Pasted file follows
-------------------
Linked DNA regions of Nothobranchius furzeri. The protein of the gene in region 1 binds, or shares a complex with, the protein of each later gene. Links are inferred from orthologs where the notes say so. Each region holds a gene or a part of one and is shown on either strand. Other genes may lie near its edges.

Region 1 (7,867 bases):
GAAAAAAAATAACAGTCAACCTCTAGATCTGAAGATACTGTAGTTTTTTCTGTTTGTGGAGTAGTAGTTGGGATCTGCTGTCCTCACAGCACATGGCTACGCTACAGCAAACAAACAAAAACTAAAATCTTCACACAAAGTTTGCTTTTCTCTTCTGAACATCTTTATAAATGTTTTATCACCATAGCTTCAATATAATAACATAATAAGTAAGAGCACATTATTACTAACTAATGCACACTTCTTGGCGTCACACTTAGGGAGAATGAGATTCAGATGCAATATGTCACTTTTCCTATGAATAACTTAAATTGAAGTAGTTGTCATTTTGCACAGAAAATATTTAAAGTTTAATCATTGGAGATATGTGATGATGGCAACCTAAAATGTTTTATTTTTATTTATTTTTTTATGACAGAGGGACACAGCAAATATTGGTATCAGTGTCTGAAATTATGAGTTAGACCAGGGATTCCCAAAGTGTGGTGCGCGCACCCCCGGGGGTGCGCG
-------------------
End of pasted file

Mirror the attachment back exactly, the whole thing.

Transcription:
Linked DNA regions of Nothobranchius furzeri. The protein of the gene in region 1 binds, or shares a complex with, the protein of each later gene. Links are inferred from orthologs where the notes say so. Each region holds a gene or a part of one and is shown on either strand. Other genes may lie near its edges.

Region 1 (7,867 bases):
GAAAAAAAATAACAGTCAACCTCTAGATCTGAAGATACTGTAGTTTTTTCTGTTTGTGGAGTAGTAGTTGGGATCTGCTGTCCTCACAGCACATGGCTACGCTACAGCAAACAAACAAAAACTAAAATCTTCACACAAAGTTTGCTTTTCTCTTCTGAACATCTTTATAAATGTTTTATCACCATAGCTTCAATATAATAACATAATAAGTAAGAGCACATTATTACTAACTAATGCACACTTCTTGGCGTCACACTTAGGGAGAATGAGATTCAGATGCAATATGTCACTTTTCCTATGAATAACTTAAATTGAAGTAGTTGTCATTTTGCACAGAAAATATTTAAAGTTTAATCATTGGAGATATGTGATGATGGCAACCTAAAATGTTTTATTTTTATTTATTTTTTTATGACAGAGGGACACAGCAAATATTGGTATCAGTGTCTGAAATTATGAGTTAGACCAGGGATTCCCAAAGTGTGGTGCGCGCACCCCCGGGGGTGCGCG